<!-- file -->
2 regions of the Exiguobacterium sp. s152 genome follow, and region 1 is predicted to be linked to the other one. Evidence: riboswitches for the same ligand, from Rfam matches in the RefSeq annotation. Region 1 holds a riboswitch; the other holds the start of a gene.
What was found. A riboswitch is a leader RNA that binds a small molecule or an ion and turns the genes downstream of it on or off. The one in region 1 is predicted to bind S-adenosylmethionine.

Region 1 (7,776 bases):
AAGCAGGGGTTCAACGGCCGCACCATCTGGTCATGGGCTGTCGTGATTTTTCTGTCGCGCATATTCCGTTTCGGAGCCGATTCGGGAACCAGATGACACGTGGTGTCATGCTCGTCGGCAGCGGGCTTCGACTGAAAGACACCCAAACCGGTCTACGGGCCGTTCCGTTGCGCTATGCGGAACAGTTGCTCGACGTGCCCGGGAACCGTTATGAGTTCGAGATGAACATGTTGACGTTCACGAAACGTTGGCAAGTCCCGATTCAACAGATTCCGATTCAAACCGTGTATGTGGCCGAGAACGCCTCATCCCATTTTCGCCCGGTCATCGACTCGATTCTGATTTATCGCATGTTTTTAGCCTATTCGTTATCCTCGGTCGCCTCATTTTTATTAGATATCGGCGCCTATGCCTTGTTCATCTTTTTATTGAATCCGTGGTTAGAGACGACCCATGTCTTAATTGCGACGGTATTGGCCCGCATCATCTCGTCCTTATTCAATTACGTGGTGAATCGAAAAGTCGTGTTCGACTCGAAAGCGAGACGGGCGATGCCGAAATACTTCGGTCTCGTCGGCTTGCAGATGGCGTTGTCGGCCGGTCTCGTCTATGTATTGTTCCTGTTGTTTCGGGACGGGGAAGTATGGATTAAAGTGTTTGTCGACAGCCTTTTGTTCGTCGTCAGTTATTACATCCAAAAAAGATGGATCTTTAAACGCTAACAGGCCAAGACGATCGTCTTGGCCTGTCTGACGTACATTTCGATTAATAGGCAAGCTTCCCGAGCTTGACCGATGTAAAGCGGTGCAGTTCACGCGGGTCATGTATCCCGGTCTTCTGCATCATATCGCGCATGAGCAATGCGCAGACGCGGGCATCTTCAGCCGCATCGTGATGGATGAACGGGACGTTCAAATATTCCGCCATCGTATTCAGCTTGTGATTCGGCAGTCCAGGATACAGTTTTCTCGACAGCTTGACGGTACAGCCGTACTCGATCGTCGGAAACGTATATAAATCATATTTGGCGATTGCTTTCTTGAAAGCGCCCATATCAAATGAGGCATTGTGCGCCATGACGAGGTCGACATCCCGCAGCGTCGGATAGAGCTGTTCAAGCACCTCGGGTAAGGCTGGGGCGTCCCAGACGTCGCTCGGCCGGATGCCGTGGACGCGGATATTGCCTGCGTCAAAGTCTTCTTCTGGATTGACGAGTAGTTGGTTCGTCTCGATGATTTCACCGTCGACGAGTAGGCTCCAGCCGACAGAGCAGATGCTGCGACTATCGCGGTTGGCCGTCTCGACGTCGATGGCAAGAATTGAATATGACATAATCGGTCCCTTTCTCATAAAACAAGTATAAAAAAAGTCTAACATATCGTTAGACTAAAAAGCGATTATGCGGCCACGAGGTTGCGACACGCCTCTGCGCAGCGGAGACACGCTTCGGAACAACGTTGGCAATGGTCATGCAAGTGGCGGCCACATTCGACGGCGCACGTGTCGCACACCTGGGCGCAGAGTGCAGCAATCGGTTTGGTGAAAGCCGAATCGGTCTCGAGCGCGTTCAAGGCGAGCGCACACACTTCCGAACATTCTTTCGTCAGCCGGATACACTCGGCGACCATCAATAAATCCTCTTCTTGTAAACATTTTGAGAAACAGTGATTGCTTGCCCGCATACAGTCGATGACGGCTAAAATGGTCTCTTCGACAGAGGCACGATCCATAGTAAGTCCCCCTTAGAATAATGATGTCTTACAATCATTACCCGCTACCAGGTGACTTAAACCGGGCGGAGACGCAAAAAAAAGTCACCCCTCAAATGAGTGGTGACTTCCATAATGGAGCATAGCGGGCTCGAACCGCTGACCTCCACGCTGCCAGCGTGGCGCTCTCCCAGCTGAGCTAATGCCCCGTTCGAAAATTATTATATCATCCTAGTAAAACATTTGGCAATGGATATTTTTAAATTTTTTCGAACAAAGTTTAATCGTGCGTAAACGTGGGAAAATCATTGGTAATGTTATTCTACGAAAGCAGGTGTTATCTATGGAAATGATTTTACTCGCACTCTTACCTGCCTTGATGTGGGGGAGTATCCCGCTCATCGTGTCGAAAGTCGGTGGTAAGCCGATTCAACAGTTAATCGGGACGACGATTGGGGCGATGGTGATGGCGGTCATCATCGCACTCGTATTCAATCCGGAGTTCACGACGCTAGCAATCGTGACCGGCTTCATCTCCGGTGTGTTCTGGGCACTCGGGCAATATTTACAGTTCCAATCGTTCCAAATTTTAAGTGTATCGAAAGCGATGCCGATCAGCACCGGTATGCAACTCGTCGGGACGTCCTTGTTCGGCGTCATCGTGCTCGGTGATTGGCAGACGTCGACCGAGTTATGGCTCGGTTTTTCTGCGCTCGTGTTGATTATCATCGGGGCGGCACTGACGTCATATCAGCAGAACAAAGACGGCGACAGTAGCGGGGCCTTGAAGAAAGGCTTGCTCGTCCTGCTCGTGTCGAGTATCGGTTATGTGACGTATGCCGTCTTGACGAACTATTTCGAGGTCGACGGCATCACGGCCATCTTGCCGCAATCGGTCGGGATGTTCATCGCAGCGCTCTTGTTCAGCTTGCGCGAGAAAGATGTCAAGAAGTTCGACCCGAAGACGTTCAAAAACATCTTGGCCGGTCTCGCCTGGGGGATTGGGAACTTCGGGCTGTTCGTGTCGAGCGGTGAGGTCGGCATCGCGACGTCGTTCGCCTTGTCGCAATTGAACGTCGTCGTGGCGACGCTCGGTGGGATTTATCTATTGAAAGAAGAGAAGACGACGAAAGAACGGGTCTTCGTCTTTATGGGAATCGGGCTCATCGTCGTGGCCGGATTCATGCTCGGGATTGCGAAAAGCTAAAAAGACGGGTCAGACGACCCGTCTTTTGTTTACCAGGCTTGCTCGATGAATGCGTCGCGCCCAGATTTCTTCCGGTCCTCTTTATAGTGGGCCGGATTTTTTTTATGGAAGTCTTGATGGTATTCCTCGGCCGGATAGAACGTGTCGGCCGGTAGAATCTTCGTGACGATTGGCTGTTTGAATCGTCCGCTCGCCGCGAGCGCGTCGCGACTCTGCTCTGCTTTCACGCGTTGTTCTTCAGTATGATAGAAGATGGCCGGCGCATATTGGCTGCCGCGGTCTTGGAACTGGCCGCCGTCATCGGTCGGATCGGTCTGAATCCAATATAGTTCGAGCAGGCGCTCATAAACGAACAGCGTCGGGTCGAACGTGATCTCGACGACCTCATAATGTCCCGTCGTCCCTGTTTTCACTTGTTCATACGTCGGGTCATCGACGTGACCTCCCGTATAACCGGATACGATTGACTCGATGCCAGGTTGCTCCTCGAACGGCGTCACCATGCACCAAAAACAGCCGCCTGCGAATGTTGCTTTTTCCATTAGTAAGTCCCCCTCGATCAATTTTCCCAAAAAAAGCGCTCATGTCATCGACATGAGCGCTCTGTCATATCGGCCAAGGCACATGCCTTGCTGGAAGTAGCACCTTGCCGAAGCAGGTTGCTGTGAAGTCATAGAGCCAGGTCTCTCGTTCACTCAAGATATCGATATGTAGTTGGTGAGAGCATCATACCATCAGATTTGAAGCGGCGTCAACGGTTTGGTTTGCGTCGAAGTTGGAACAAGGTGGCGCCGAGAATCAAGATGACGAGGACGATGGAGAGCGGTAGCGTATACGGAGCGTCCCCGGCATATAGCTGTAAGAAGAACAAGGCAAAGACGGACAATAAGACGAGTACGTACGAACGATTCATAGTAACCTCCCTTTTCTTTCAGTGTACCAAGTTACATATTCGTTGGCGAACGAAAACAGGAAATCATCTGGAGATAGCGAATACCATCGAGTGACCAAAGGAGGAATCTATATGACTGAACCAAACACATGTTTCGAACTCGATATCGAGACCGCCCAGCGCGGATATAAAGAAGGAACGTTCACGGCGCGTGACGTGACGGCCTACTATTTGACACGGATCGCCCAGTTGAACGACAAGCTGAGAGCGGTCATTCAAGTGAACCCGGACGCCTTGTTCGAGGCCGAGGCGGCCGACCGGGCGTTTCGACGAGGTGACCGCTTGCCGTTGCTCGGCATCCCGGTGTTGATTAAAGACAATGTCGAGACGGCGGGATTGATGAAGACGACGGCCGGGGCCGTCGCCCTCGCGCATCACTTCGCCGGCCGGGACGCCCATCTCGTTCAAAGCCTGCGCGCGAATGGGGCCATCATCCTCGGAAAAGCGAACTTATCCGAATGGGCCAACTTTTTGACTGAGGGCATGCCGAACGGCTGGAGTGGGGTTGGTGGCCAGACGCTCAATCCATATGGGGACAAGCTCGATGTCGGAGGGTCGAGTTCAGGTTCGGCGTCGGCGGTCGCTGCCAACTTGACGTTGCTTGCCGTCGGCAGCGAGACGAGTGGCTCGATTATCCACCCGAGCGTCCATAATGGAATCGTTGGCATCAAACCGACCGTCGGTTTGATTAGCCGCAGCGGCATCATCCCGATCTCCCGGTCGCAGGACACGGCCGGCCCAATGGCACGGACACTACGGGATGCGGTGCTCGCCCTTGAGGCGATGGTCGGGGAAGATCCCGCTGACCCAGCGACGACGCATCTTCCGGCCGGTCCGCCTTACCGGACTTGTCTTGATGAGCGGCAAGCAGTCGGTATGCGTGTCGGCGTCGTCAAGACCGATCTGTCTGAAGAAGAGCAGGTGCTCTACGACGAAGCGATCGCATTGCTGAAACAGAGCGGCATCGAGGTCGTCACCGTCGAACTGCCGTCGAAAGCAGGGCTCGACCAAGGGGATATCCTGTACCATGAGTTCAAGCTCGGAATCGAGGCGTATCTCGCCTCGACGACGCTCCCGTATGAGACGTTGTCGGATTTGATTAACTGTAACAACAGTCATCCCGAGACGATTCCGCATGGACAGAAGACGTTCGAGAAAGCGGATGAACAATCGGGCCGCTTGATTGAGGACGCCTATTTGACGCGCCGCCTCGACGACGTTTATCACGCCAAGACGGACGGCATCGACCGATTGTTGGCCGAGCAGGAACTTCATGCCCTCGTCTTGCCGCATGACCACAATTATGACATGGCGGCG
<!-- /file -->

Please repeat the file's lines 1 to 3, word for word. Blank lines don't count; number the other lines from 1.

2 regions of the Exiguobacterium sp. s152 genome follow, and region 1 is predicted to be linked to the other one. Evidence: riboswitches for the same ligand, from Rfam matches in the RefSeq annotation. Region 1 holds a riboswitch; the other holds the start of a gene.
What was found. A riboswitch is a leader RNA that binds a small molecule or an ion and turns the genes downstream of it on or off. The one in region 1 is predicted to bind S-adenosylmethionine.

Region 1 (7,776 bases):